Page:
Generally speaking to build a fractal structure like a fern leaf, three operations are needed: copy, move, and divide. Biological systems easily accomplish all three. Then what happens is, you get interaction between neighboring fractal generators, which is were the beautiful dendritic branching patterns in the brain come from.

    So, this is why I say, to understand biophysical evolution (which is the level at which it occurs), one must have some dynamics, some embryology, and a good solid understanding of (bio)chemistry. And math never hurts. You can have with this stuff, it's not all drab. There's a lot of free fractal generators you can use on your computer.

    But I digress. Halomonas binds copper and other ions, because it's kind of a salt-water organism. In Halomonas membrane we find bidirectional transporters that shuttle ions in opposite directions. Halomonas proteins often require ionic cofactors, and they stop working in fresh water and in low pH environments. It can withstand severe temperature changes though, which we can't, our internal temperature has to stay pretty much the same.

  3. #73
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    Quote Originally Posted by UKSmartypants View Post
    Totally incorrect

    The name "NP-complete" is short for "nondeterministic polynomial-time complete". In this name, "nondeterministic" refers to nondeterministic Turing machines, a way of mathematically formalizing the idea of a brute-force search algorithm. Polynomial time refers to an amount of time that is considered "quick" for a deterministic algorithm to check a single solution, or for a nondeterministic Turing machine to perform the whole search. "Complete" refers to the property of being able to simulate everything in the same complexity class.


    In other words, NP-Complete problems are probably solvable only in exponential time. It is believed that if anyone could *ever* solve an "NP-Complete" problem in "P" time, then *all* "NP-complete" problems could also be solved that way by using the same method, and the whole class of "NP-Complete" would cease to exist.


    The classic NP-Complete Problem is The Travelling Salesman problem.


    This problem can be stated as- "Given n number of cities and a travelling salesman has to visit each city. Then we have to find the shortest tour so that the travelling salesman can visit each and every city only once."



    The point is as you increase the number of cities ina linear fashion, the solution time increases exponentially. Its always solvable, but when the number of cities gets very large, the computation time gets longer than the age of the universe....
    Wellll......

    Not totally incorrect:

    A: you did not critique the other 4 examples.
    B: NP Complete problems are ones that we watch in the computing world, because invariably someone will suggest some cockeyed snakeoil method to slice the Gordian knot...
    Scientist, Evangelical Christian - reformed, father, entrepreneur, hunter, outdoorsman, motorcyclist, Constitutional Conservative.

  4. #74
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    Quote Originally Posted by Physics Hunter View Post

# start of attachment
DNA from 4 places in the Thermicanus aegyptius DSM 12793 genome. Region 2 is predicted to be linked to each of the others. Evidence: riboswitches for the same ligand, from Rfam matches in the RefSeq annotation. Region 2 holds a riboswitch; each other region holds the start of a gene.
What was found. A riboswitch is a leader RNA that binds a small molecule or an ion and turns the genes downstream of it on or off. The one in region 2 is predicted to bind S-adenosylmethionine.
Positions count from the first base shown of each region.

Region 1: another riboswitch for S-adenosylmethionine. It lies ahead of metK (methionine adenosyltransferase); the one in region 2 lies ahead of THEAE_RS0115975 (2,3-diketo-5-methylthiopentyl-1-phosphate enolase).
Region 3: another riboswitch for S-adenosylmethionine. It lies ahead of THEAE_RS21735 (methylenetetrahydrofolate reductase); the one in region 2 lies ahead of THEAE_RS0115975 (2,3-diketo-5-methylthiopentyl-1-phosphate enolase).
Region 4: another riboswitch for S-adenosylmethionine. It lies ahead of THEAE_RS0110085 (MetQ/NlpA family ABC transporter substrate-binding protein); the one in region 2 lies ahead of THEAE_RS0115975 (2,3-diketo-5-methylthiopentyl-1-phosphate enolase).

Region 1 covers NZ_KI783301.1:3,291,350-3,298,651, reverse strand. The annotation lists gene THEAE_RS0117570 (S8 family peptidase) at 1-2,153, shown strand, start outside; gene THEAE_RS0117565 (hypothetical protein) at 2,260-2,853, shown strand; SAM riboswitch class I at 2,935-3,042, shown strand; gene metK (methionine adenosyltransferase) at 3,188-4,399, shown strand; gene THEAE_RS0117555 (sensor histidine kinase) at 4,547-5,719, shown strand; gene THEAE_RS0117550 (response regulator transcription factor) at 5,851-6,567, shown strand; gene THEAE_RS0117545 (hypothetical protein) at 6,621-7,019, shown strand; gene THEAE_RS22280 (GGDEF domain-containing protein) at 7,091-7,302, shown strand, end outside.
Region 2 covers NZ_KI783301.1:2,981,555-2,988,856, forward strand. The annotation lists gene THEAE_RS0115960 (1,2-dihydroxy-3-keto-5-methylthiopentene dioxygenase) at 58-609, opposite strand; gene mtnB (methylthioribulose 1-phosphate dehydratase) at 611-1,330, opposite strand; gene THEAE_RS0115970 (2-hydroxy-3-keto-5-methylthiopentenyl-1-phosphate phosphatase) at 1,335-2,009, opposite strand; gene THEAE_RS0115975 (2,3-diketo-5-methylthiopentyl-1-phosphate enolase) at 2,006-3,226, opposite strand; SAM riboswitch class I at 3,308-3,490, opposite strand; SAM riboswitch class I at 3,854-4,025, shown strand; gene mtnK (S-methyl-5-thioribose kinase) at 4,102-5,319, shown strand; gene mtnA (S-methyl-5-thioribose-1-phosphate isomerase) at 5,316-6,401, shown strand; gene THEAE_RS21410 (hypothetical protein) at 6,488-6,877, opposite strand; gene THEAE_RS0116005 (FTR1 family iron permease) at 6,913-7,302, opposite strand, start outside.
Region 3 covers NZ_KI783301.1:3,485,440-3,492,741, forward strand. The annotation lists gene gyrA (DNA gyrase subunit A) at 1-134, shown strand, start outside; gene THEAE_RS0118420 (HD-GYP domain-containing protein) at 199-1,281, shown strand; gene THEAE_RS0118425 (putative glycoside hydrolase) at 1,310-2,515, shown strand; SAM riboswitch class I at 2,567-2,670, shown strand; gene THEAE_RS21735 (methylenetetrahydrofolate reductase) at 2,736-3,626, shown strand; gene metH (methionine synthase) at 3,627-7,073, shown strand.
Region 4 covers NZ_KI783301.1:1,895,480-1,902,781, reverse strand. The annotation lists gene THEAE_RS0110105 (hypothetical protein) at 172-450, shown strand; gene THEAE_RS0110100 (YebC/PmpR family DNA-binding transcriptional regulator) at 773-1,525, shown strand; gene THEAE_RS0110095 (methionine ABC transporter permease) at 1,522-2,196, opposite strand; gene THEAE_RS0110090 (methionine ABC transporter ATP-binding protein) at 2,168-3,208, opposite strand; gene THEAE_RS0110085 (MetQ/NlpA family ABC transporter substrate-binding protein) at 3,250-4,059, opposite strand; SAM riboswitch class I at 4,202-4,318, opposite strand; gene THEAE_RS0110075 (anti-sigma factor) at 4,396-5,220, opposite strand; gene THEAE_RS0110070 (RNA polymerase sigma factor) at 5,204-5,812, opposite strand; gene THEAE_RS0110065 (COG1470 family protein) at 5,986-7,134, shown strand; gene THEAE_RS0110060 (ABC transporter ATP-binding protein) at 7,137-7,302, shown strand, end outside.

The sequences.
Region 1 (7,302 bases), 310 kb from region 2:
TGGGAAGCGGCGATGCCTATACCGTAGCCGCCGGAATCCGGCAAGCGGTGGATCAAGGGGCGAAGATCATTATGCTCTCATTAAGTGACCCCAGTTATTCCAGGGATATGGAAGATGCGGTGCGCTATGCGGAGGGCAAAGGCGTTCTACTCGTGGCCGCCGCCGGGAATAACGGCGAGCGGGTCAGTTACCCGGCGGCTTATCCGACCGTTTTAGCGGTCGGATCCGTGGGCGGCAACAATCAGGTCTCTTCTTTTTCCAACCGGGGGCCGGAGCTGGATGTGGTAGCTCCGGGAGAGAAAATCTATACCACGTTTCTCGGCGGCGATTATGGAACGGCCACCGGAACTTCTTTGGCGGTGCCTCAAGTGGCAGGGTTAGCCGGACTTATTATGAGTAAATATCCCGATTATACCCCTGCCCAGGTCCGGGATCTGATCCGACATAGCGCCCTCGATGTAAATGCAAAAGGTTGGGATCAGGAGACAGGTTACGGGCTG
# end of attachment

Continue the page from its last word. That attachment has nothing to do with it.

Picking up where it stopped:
Wellll......

    Not totally incorrect:

    A: you did not critique the other 4 examples.
    B: NP Complete problems are ones that we watch in the computing world, because invariably someone will suggest some cockeyed snakeoil method to slice the Gordian knot...
    Oh, you mean like Grover's algorithm?

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    https://en.m.wikipedia.org/wiki/The_..._Morphogenesis

    Prigogine got the Nobel Prize for actually doing this.

    He was one of the early students of nonlinear thermodynamics.

    That work was mostly in the late 60's and early 70's.
    Last edited by nonsqtr; 12-07-2021 at 07:26 AM.

  6. #76
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    Let's talk about evolution.

    Let's talk about a specific example.

    I said evolution was biophysics, well here's an example.

    In a previous post I mentioned that there's a cloud of negative charge around cells, because of the phosphates sticking up out of the membrane.

    This charge cloud is interesting, physically. It will attract positive ions (sodium, calcium) electrostatically, but the ions can not go through (across) the membrane, because of the lipids.

    And, that's a problem for the cell, because cells need sodium and calcium.

    Lipid micelles are easy, they form spontaneously. However they can't get ions because the charge cloud is too dense, hydrogen is a lot smaller than calcium.

    The first step in the evolution of a trans-membrane ion channel, is simply the ability for a molecule to stick it's head up out of the membrane. Because that's the only way it's going to get an ion. The binding site must be "taller than" the charge cloud.

    So, when we look around in nature, we observe a fair number of reactive molecules that have bound with lipids and phospholipids. Sugars, are ubiquitous. Choline, same way. These molecules are floating around freely in the ocean and they're in every form of life, they're easy to get. (Amino acids are easy to get too, halobacter eats them and uses them to build proteins).

    If you have a bunch of lipid and a bunch of sugars floating around in a solution, you'll get some glycolipids. And, primitive life forms eat by invaginating (endocytosis), so they'll just drink up these various molecules.

    And, if a dumb cell suddenly gets a glycolipid it can begin shuttling ions. Ion channels are glycolipids, they usually exist as trimers or tetramers.